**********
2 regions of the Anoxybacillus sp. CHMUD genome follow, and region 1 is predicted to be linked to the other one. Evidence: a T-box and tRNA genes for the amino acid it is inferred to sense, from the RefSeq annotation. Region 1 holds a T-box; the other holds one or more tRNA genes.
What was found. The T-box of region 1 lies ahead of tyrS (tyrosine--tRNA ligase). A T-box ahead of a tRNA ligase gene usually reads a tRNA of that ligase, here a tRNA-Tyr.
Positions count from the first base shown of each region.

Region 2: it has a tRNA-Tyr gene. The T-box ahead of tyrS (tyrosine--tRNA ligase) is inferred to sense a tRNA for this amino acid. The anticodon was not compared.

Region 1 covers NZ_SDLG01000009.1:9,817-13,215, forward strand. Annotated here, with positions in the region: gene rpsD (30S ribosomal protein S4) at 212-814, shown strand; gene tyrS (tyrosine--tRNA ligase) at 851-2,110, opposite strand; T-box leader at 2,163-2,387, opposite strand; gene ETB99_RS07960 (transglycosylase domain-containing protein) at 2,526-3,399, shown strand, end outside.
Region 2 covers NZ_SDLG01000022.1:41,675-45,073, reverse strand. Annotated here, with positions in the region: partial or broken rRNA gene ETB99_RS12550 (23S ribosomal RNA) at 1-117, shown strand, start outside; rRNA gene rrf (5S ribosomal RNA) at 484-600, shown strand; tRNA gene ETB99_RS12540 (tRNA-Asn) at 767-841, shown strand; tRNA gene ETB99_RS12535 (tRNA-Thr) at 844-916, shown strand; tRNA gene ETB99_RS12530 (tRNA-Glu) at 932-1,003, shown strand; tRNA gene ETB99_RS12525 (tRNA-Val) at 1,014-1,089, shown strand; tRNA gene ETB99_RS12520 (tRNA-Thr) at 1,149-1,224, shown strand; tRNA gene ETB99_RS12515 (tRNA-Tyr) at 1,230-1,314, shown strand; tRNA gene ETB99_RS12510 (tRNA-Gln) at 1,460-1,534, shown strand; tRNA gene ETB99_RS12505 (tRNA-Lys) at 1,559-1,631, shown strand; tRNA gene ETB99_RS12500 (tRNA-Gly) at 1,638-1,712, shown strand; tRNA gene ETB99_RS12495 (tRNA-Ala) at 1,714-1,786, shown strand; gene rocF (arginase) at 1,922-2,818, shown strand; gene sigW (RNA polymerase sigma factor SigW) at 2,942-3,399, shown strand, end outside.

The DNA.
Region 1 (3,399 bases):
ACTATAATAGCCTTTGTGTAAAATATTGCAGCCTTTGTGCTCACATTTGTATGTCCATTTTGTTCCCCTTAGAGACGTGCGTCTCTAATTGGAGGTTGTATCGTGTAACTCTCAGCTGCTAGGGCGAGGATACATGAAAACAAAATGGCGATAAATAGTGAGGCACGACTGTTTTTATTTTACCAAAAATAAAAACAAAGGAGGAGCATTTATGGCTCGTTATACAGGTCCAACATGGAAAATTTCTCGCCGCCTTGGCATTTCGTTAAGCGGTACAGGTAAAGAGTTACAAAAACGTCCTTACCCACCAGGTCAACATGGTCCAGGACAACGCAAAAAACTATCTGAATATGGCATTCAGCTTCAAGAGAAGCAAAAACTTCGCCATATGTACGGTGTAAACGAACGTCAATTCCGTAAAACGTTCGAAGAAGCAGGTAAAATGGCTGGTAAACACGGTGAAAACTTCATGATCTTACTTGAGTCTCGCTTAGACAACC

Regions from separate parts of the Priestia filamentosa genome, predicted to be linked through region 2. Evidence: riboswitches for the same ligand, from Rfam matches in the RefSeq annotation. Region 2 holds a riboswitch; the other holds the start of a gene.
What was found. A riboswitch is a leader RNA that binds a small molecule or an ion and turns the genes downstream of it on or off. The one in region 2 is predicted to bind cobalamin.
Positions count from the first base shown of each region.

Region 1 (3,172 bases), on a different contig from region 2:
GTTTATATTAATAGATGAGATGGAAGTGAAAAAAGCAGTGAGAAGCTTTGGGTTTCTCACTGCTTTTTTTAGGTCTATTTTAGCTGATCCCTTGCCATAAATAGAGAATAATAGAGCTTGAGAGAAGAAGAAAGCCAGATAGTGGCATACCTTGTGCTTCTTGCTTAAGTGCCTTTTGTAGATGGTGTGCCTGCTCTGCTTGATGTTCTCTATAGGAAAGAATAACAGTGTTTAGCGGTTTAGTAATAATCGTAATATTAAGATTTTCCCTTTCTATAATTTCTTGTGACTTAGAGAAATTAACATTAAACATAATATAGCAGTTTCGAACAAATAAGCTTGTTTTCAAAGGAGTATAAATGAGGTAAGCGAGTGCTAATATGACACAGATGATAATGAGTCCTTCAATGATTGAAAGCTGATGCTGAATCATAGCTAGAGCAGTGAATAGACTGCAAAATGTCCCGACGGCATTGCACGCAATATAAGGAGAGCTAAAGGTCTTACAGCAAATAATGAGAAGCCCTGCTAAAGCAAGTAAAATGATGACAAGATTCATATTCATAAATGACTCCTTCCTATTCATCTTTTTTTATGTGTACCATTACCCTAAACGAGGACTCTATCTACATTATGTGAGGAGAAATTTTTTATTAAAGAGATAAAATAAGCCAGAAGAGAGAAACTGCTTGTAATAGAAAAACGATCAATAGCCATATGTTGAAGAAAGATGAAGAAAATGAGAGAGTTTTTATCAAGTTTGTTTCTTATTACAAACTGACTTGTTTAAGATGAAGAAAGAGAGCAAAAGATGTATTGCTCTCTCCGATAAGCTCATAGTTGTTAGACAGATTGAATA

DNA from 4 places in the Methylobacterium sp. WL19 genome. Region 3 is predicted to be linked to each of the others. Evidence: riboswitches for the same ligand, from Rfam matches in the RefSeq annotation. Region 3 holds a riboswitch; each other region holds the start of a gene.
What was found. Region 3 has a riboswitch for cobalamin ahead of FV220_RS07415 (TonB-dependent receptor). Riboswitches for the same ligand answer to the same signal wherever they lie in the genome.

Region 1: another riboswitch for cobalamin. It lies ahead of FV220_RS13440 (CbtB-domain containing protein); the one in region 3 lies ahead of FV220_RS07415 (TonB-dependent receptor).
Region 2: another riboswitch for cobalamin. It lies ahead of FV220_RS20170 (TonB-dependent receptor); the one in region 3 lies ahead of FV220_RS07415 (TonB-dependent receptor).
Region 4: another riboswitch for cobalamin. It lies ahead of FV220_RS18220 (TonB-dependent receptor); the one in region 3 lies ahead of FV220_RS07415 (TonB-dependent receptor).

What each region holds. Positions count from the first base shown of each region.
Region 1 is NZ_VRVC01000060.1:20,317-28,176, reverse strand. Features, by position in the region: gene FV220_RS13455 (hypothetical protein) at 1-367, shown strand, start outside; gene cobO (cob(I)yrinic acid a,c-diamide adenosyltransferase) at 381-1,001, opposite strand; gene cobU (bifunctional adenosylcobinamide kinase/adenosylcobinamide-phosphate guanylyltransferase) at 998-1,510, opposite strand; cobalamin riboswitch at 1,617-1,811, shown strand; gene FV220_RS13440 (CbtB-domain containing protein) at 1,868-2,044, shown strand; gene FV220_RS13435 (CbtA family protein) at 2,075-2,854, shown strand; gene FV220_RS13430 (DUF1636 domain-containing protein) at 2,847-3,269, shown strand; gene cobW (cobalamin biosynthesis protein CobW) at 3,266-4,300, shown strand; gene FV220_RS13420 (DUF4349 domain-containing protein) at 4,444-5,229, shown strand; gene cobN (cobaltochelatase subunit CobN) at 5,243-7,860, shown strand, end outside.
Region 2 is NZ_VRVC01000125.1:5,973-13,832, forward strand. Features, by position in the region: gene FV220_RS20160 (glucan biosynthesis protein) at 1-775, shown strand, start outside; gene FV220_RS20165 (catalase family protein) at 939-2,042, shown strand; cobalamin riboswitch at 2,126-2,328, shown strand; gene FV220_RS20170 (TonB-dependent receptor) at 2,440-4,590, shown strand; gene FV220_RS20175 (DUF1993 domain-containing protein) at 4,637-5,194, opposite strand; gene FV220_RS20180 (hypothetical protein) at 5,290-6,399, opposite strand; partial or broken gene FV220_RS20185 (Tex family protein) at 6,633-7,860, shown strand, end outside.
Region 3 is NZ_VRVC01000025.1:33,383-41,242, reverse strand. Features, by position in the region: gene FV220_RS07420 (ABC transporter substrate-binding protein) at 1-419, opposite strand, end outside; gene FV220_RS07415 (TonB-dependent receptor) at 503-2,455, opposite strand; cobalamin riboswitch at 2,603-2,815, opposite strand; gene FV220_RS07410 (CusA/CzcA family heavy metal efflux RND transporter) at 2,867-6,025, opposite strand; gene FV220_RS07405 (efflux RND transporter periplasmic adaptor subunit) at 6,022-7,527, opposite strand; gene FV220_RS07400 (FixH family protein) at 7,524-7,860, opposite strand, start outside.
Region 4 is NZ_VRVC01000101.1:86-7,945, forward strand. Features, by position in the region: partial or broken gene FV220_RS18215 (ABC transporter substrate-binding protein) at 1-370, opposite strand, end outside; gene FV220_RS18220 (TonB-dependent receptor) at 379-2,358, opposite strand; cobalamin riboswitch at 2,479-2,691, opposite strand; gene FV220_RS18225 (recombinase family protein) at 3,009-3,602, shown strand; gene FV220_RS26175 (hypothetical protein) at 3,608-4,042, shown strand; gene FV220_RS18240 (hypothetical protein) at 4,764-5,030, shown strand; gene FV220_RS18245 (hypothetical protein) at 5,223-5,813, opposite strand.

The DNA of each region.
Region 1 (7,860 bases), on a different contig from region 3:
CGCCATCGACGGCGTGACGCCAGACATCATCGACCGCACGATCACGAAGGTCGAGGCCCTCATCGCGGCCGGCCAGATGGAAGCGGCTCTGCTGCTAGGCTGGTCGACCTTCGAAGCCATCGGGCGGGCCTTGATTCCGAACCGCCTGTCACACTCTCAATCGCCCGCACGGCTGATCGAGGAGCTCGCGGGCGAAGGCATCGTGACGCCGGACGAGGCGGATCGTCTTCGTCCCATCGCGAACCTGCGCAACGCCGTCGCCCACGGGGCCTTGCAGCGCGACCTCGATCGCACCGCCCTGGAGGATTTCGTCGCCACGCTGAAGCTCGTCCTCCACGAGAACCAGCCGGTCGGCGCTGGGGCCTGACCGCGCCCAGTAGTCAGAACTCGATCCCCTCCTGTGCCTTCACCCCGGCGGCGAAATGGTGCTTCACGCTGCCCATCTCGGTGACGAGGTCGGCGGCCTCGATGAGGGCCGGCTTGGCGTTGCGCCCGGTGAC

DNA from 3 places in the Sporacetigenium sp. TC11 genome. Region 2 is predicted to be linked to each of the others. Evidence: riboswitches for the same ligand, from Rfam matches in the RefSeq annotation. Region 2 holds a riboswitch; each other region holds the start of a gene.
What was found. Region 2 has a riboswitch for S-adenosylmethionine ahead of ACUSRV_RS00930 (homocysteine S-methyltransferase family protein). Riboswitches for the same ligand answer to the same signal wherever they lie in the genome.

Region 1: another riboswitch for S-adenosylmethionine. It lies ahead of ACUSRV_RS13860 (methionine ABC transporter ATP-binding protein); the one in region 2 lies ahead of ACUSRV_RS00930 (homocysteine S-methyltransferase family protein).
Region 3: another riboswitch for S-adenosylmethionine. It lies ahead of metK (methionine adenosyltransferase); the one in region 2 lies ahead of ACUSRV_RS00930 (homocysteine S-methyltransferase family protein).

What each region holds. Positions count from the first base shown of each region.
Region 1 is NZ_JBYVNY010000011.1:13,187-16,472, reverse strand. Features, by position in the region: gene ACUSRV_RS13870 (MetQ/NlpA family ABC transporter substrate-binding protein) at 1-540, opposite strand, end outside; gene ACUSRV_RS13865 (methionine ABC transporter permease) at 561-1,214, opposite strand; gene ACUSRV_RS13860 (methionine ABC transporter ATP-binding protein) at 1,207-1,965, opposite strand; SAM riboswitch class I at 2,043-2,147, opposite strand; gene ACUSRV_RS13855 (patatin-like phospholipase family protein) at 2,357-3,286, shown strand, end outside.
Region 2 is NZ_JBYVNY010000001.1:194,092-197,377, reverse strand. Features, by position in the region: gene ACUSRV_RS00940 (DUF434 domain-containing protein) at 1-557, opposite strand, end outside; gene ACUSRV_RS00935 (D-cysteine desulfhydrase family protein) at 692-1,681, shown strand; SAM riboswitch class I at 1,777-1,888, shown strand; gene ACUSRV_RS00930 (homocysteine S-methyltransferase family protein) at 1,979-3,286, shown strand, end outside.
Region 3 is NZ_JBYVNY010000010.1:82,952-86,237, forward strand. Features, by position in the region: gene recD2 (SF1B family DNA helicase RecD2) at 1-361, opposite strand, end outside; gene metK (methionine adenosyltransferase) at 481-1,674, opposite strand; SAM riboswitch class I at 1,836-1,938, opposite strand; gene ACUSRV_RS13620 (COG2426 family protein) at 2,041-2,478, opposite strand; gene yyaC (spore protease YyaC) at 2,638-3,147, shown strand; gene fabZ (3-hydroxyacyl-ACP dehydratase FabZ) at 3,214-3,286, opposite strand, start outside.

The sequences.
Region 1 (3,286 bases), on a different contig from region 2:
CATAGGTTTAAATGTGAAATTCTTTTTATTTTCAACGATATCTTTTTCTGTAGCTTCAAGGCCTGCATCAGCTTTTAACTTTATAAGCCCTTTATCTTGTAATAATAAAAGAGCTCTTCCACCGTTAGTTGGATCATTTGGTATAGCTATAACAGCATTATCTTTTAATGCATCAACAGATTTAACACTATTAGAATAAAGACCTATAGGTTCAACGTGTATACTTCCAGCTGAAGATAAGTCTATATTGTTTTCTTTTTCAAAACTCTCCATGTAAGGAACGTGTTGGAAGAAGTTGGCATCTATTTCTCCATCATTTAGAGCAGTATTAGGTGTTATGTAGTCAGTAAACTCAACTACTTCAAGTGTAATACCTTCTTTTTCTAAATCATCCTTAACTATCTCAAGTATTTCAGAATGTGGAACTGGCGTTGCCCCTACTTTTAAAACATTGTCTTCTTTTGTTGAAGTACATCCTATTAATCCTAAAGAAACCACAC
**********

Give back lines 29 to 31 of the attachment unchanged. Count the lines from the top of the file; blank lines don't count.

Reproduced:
What was found. Region 2 has a riboswitch for S-adenosylmethionine ahead of ACUSRV_RS00930 (homocysteine S-methyltransferase family protein). Riboswitches for the same ligand answer to the same signal wherever they lie in the genome.

Region 1: another riboswitch for S-adenosylmethionine. It lies ahead of ACUSRV_RS13860 (methionine ABC transporter ATP-binding protein); the one in region 2 lies ahead of ACUSRV_RS00930 (homocysteine S-methyltransferase family protein).
Region 3: another riboswitch for S-adenosylmethionine. It lies ahead of metK (methionine adenosyltransferase); the one in region 2 lies ahead of ACUSRV_RS00930 (homocysteine S-methyltransferase family protein).